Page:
The fall and winter months of 2007-2008 were particularly active in terms of tornado events and the number of tornado-related fatalities in the United States. The media portrayed the severe weather during this period in time as unusual, if not record-breaking. Journalists and reporters asked questions about the causes of such an active cool season and how this season compared with other years.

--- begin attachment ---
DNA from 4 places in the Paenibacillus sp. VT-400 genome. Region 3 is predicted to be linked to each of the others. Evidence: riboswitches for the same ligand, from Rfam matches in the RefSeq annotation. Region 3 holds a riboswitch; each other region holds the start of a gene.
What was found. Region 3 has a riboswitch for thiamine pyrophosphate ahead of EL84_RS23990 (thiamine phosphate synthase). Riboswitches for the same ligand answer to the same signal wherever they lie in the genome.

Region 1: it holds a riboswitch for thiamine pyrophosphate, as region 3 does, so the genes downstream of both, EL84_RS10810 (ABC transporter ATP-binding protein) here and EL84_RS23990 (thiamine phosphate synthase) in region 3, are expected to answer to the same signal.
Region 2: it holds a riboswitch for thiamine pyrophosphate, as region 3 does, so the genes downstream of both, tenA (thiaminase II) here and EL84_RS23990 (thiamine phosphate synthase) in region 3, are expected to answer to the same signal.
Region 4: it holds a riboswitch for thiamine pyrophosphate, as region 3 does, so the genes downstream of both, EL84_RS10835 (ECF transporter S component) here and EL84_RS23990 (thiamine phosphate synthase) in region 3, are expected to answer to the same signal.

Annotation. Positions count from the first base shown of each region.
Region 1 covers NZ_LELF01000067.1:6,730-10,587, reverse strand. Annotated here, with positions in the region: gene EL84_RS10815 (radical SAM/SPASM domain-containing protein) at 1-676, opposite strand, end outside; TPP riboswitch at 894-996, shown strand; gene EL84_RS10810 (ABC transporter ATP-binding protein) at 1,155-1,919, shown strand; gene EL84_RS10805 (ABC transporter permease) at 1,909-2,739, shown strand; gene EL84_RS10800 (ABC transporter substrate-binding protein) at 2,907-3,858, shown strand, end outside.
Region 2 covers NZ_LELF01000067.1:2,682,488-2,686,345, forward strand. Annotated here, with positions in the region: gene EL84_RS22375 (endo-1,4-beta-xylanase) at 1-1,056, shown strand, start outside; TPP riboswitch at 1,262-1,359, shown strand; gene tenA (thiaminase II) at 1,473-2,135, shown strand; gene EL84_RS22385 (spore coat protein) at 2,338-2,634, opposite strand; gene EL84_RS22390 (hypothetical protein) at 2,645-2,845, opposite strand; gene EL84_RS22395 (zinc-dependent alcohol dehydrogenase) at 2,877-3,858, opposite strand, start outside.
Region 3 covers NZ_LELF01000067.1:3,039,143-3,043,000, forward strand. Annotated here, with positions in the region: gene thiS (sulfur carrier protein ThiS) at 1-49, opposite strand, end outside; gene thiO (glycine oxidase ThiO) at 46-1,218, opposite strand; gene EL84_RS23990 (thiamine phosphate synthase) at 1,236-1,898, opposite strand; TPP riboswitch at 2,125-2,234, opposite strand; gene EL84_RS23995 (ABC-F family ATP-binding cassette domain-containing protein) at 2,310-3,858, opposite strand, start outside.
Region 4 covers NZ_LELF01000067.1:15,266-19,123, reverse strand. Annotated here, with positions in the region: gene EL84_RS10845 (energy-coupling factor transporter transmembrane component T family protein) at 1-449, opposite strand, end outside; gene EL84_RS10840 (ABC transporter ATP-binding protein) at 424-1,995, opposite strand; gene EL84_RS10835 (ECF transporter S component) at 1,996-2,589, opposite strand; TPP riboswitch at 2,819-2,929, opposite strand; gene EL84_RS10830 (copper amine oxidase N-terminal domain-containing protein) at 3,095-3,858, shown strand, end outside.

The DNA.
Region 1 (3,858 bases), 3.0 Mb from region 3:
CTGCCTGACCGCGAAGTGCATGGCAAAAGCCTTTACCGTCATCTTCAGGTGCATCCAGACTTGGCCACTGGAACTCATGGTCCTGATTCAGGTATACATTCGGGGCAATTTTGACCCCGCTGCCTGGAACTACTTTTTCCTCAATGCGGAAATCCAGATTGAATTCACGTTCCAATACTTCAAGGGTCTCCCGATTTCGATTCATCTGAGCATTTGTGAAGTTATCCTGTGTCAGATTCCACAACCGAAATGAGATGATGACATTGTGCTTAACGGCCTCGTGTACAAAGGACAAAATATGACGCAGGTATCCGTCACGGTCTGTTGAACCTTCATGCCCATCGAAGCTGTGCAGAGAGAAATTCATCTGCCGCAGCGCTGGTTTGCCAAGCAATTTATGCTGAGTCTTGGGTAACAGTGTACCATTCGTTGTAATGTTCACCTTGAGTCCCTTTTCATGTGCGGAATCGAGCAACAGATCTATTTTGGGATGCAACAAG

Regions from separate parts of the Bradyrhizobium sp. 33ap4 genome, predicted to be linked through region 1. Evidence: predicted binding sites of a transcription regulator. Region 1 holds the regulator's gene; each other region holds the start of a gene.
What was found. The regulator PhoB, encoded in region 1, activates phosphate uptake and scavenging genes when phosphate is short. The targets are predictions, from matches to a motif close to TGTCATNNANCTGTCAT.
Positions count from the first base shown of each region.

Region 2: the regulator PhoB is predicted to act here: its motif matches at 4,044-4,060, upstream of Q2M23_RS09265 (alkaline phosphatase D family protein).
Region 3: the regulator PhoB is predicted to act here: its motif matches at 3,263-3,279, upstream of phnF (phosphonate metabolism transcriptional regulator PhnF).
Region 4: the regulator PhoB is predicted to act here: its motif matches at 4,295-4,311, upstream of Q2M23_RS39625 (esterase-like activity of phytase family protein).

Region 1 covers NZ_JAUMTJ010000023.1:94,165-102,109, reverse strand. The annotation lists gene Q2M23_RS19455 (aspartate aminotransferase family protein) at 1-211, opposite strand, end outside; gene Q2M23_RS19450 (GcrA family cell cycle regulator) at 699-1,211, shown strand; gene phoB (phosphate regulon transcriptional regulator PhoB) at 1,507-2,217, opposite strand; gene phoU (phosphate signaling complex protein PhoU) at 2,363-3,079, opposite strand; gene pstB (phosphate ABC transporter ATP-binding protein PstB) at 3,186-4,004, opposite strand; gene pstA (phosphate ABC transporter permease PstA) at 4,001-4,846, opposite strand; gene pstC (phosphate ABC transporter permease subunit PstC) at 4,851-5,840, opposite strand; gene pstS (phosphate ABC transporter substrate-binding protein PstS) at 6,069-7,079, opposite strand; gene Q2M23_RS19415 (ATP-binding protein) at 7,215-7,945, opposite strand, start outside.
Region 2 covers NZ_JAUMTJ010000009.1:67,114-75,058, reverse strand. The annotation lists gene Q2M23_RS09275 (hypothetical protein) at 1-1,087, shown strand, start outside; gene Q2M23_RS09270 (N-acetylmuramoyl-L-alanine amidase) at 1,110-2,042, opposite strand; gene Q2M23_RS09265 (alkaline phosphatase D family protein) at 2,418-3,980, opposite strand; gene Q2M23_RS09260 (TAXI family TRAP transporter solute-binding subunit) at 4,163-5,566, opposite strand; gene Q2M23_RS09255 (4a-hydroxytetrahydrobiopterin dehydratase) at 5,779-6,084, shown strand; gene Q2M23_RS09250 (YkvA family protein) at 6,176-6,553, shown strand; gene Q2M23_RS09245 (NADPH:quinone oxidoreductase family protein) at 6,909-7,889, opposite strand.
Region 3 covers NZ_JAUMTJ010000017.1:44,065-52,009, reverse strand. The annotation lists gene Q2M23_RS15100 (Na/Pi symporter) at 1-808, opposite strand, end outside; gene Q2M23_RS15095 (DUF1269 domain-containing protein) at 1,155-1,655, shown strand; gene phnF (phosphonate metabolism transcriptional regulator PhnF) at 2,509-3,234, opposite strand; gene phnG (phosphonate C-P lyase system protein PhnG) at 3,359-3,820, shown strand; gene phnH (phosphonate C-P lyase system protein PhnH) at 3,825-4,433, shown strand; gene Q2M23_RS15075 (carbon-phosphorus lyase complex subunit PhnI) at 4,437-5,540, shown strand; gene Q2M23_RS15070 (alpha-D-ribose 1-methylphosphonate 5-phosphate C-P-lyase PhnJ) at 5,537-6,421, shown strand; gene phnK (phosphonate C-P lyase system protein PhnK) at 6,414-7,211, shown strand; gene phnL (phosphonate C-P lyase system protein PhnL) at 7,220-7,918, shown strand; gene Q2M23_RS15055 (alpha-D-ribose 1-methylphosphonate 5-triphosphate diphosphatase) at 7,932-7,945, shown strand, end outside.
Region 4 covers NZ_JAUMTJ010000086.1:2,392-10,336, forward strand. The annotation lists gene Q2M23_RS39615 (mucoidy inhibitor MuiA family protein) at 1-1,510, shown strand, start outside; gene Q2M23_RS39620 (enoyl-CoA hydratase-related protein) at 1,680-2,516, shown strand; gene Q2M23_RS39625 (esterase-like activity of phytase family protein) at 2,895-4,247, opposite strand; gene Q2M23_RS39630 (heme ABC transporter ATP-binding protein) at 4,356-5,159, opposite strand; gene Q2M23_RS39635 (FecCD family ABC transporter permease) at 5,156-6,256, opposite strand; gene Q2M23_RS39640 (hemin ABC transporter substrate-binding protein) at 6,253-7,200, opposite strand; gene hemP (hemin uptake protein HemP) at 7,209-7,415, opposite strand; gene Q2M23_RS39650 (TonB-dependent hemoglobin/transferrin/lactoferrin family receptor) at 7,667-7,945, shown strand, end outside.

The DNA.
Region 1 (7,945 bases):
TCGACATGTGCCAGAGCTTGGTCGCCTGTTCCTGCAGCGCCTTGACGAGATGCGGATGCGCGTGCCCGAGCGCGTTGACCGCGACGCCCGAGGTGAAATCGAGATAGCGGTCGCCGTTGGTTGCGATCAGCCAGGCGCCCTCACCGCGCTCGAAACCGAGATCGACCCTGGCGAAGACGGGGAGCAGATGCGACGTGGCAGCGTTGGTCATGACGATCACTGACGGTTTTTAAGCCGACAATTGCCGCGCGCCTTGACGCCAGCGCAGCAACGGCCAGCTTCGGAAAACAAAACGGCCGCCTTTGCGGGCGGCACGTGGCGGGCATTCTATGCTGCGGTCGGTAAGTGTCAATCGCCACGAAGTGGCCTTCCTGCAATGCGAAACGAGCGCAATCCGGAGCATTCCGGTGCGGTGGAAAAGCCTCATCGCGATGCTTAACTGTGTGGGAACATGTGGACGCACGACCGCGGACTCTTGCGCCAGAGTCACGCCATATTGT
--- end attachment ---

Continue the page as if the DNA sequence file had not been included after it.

Defining “cool season” as the 6 month period from October to March, this study analyzes the 2007-2008 cool season tornado outbreaks in terms of tornado frequency, number of fatalities, and tornado strength based on Enhanced Fujita scale ratings. Data from the Storm Prediction Center’s Storm Event Database was utilized to determine the uniqueness of the 2007-2008 cool season tornado outbreaks as compared to the last 50 cool seasons. Our results will more accurately define the significance of this season with respect to the past 50 seasons in order to aid the media and other interested parties in quantifying this period of time. Trends in cool season tornado outbreaks are also investigated.